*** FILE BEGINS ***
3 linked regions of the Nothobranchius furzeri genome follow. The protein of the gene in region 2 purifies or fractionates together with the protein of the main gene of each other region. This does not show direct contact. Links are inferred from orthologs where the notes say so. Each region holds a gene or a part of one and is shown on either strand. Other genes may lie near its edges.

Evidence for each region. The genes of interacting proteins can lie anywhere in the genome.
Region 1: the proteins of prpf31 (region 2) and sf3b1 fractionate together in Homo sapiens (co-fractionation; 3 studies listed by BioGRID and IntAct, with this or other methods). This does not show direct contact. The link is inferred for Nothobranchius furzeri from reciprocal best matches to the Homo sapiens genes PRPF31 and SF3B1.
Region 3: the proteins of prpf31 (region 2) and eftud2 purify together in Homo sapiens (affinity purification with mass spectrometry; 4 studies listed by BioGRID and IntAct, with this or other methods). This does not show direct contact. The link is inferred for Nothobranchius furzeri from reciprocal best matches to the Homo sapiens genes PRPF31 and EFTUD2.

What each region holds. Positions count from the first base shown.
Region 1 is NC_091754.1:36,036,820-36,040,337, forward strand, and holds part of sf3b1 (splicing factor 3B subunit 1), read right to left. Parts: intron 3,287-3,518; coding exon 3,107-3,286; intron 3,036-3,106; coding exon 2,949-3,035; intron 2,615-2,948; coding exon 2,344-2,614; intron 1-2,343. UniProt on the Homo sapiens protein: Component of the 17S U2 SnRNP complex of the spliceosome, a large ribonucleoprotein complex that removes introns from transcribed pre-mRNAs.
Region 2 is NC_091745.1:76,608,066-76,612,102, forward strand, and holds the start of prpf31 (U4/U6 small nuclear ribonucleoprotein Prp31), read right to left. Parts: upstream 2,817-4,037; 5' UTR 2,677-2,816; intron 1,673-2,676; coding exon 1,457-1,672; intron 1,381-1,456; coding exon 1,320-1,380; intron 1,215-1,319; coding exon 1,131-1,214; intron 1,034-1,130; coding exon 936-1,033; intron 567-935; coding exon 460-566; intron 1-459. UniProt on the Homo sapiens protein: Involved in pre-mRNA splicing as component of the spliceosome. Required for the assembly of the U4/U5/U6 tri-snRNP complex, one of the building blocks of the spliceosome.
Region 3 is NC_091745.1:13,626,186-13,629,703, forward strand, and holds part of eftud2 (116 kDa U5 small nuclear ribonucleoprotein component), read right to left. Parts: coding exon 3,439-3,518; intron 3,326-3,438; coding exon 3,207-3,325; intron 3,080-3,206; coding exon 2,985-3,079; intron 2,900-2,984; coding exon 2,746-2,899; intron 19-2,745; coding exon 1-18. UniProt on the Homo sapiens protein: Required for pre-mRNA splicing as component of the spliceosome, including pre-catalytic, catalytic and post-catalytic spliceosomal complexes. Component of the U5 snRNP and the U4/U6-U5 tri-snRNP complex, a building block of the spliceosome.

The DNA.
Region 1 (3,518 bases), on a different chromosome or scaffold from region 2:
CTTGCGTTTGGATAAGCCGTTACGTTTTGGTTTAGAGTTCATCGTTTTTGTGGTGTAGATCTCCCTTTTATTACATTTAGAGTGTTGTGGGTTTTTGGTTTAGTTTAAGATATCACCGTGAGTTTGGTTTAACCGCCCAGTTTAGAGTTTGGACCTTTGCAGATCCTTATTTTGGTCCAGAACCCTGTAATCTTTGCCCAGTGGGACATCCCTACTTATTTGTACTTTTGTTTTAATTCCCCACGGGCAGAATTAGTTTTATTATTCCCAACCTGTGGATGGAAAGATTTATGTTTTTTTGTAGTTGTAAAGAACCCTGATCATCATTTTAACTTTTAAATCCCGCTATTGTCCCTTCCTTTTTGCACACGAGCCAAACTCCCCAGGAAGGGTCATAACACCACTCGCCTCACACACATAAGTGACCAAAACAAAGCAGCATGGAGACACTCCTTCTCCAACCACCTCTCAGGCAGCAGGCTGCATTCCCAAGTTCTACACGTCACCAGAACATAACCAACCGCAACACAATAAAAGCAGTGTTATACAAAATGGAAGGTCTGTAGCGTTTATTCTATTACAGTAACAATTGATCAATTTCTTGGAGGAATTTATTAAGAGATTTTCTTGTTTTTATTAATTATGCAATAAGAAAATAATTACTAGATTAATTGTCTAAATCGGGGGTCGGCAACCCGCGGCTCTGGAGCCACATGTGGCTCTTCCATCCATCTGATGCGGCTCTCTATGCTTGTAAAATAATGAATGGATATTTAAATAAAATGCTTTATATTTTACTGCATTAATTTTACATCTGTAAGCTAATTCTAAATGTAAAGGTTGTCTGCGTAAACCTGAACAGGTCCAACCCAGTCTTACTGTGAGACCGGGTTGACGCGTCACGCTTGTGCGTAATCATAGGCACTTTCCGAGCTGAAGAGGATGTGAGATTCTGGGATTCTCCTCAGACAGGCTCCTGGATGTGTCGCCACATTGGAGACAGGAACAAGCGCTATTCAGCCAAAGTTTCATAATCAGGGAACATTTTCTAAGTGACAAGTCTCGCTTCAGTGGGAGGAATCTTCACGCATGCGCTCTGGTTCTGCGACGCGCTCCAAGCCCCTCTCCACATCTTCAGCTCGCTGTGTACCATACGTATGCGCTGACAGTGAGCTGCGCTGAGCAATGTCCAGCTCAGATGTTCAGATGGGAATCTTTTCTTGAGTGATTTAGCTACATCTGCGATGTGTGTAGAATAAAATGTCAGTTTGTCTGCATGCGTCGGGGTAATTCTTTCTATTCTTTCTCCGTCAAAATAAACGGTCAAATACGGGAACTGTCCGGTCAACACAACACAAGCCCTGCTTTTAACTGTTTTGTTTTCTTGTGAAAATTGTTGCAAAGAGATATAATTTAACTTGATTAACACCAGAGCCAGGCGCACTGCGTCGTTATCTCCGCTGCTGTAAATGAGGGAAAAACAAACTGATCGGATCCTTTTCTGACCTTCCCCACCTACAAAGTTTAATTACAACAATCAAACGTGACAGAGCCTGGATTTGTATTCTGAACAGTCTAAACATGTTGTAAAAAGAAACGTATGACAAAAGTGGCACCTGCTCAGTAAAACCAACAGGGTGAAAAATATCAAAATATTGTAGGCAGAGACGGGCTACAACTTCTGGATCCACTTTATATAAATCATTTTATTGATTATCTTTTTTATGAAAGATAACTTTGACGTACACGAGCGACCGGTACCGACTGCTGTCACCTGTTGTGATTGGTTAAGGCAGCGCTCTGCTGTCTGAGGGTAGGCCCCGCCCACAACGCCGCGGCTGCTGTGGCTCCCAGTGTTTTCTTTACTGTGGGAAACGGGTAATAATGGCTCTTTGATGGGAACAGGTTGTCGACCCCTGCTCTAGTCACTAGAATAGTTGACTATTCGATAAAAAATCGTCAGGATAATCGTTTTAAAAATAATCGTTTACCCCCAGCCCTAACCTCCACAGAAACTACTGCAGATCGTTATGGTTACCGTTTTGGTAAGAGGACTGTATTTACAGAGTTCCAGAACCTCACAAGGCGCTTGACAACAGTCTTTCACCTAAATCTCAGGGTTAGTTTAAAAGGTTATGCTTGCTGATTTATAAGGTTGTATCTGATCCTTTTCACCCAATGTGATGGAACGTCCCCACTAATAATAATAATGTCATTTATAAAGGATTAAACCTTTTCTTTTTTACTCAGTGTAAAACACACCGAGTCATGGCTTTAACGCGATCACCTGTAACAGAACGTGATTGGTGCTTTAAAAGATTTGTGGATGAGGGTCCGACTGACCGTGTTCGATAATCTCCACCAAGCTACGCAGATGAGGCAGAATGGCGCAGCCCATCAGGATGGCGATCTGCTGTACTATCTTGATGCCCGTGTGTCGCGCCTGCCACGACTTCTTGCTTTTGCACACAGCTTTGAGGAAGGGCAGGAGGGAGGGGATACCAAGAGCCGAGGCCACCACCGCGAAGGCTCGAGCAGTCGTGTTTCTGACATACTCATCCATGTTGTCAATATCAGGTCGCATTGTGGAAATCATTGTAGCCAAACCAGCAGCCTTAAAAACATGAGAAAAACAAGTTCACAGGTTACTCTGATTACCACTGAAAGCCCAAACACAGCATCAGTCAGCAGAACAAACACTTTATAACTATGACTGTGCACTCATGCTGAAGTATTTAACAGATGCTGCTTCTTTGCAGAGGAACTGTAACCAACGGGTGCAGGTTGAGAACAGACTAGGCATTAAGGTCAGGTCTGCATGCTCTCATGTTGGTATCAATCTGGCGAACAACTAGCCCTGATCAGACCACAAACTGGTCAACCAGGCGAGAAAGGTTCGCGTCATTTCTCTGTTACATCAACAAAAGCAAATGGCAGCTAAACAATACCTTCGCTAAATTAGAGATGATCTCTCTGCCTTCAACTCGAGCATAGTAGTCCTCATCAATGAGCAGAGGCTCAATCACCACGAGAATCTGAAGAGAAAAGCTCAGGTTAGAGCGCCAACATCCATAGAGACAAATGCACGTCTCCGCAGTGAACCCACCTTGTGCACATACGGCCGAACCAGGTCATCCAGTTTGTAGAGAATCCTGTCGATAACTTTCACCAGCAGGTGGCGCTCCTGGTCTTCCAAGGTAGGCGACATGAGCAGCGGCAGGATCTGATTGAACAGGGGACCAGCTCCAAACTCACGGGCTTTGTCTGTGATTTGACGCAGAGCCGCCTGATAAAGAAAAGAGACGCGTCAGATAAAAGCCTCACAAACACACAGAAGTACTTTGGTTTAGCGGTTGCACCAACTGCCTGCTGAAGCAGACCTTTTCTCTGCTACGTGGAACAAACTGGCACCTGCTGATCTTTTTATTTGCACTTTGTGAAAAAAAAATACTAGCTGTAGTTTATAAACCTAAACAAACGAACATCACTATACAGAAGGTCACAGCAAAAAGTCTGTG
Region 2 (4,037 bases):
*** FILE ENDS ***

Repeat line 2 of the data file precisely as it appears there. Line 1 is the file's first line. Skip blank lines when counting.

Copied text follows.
Evidence for each region. The genes of interacting proteins can lie anywhere in the genome.